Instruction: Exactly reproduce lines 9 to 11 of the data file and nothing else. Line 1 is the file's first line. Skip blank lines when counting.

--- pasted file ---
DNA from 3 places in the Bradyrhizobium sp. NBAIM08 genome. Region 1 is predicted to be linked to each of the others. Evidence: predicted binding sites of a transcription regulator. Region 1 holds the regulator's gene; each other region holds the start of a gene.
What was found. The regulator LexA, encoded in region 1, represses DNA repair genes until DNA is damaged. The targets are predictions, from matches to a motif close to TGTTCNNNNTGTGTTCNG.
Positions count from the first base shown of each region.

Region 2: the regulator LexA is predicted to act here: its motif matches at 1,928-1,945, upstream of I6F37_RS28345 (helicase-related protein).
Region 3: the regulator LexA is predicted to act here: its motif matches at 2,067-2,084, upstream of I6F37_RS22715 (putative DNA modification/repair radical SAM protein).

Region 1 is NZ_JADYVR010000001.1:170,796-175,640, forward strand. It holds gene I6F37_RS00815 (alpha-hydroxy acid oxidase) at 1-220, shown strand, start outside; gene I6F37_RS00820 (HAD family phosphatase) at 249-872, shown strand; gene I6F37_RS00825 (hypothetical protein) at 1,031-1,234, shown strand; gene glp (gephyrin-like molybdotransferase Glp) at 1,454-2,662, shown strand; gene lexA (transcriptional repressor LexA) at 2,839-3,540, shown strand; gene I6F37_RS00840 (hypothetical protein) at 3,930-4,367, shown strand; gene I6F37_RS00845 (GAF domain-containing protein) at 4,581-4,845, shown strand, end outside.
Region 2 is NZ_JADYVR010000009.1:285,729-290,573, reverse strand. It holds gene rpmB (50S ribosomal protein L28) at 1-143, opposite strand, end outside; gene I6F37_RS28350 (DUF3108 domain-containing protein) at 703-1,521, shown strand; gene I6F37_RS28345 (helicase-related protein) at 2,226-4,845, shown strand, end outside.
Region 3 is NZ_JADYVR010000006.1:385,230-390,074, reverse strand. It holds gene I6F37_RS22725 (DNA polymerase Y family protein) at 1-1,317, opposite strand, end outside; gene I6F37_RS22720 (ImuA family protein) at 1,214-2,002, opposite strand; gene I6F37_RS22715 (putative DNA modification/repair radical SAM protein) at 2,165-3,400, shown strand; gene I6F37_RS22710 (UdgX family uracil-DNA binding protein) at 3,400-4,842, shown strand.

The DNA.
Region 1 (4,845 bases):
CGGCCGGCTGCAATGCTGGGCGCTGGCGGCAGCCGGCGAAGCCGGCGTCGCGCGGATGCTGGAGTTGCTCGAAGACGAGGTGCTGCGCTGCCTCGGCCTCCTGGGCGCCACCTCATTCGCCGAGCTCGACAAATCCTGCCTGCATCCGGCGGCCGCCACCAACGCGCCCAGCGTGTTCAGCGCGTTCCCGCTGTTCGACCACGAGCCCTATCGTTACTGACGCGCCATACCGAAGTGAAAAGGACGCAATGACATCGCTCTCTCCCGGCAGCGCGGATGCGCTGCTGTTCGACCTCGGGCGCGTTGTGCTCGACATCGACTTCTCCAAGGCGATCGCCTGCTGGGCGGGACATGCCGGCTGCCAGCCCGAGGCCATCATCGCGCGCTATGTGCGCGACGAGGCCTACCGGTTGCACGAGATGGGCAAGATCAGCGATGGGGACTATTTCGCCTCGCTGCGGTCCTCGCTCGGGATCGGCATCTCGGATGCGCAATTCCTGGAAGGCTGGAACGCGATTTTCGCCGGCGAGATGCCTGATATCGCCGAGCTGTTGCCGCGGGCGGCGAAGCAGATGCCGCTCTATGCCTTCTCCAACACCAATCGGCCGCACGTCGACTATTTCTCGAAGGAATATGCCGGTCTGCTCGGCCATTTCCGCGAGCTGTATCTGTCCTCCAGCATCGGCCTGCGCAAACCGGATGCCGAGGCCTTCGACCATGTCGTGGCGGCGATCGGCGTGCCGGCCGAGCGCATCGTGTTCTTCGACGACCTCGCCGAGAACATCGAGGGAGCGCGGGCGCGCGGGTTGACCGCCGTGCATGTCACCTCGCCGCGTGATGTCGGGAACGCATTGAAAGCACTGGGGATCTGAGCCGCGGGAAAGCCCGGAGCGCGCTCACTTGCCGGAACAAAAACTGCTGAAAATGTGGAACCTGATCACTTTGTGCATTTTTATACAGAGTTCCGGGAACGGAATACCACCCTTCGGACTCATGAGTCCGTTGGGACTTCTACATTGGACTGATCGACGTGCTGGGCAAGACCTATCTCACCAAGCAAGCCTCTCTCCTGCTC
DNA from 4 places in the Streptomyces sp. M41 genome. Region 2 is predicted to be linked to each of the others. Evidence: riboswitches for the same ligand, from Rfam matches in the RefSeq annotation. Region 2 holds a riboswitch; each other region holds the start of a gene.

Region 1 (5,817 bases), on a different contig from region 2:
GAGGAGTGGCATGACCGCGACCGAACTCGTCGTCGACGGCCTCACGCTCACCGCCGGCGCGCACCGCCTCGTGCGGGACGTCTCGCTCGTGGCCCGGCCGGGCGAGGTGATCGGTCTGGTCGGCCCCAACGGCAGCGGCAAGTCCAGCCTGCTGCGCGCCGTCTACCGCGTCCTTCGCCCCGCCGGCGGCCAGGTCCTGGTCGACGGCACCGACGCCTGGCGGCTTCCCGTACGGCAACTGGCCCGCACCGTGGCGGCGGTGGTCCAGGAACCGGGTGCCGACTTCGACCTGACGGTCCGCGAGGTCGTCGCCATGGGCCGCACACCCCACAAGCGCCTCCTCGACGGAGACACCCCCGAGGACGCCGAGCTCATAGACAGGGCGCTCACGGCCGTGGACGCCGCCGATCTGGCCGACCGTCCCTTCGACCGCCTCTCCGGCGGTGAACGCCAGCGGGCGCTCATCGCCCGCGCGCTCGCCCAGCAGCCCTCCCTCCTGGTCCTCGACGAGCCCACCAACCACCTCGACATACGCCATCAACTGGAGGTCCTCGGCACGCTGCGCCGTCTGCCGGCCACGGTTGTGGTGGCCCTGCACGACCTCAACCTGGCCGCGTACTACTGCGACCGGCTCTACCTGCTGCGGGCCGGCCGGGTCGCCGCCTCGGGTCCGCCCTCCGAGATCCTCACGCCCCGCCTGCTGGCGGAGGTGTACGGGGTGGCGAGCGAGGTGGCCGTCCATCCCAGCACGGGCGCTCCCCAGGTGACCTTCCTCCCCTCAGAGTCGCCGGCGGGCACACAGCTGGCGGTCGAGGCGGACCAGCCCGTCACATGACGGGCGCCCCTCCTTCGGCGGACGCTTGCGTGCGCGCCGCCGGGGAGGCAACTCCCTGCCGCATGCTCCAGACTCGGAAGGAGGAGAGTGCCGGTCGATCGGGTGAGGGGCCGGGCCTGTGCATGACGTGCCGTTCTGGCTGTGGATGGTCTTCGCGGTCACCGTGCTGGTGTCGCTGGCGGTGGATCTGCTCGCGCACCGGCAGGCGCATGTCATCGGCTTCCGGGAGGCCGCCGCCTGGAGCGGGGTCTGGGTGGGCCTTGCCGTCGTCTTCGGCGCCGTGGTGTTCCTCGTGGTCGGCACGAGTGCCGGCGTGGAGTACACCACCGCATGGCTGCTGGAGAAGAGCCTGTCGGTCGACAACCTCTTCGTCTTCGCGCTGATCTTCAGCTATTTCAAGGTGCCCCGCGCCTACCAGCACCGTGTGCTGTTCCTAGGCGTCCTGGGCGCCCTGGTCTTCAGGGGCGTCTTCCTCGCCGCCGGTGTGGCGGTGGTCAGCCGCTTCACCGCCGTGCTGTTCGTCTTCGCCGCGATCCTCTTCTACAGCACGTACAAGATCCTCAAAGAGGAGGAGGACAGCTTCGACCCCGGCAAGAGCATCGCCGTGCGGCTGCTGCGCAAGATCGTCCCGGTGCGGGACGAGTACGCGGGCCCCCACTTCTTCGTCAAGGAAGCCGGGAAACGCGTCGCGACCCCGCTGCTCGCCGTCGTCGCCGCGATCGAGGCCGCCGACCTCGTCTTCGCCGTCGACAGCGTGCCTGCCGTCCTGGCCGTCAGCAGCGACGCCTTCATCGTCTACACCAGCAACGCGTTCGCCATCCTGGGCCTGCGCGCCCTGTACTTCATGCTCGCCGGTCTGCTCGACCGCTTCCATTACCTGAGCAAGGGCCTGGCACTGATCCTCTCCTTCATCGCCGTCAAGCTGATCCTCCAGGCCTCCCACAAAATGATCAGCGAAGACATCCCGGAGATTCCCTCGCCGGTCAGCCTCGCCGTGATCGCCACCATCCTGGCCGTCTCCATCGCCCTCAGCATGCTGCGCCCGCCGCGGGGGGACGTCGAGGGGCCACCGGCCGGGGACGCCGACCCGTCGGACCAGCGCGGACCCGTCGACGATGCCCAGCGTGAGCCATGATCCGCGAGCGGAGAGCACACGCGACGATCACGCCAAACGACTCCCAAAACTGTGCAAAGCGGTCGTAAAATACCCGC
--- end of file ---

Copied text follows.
The DNA.
Region 1 (4,845 bases):
CGGCCGGCTGCAATGCTGGGCGCTGGCGGCAGCCGGCGAAGCCGGCGTCGCGCGGATGCTGGAGTTGCTCGAAGACGAGGTGCTGCGCTGCCTCGGCCTCCTGGGCGCCACCTCATTCGCCGAGCTCGACAAATCCTGCCTGCATCCGGCGGCCGCCACCAACGCGCCCAGCGTGTTCAGCGCGTTCCCGCTGTTCGACCACGAGCCCTATCGTTACTGACGCGCCATACCGAAGTGAAAAGGACGCAATGACATCGCTCTCTCCCGGCAGCGCGGATGCGCTGCTGTTCGACCTCGGGCGCGTTGTGCTCGACATCGACTTCTCCAAGGCGATCGCCTGCTGGGCGGGACATGCCGGCTGCCAGCCCGAGGCCATCATCGCGCGCTATGTGCGCGACGAGGCCTACCGGTTGCACGAGATGGGCAAGATCAGCGATGGGGACTATTTCGCCTCGCTGCGGTCCTCGCTCGGGATCGGCATCTCGGATGCGCAATTCCTGGAAGGCTGGAACGCGATTTTCGCCGGCGAGATGCCTGATATCGCCGAGCTGTTGCCGCGGGCGGCGAAGCAGATGCCGCTCTATGCCTTCTCCAACACCAATCGGCCGCACGTCGACTATTTCTCGAAGGAATATGCCGGTCTGCTCGGCCATTTCCGCGAGCTGTATCTGTCCTCCAGCATCGGCCTGCGCAAACCGGATGCCGAGGCCTTCGACCATGTCGTGGCGGCGATCGGCGTGCCGGCCGAGCGCATCGTGTTCTTCGACGACCTCGCCGAGAACATCGAGGGAGCGCGGGCGCGCGGGTTGACCGCCGTGCATGTCACCTCGCCGCGTGATGTCGGGAACGCATTGAAAGCACTGGGGATCTGAGCCGCGGGAAAGCCCGGAGCGCGCTCACTTGCCGGAACAAAAACTGCTGAAAATGTGGAACCTGATCACTTTGTGCATTTTTATACAGAGTTCCGGGAACGGAATACCACCCTTCGGACTCATGAGTCCGTTGGGACTTCTACATTGGACTGATCGACGTGCTGGGCAAGACCTATCTCACCAAGCAAGCCTCTCTCCTGCTC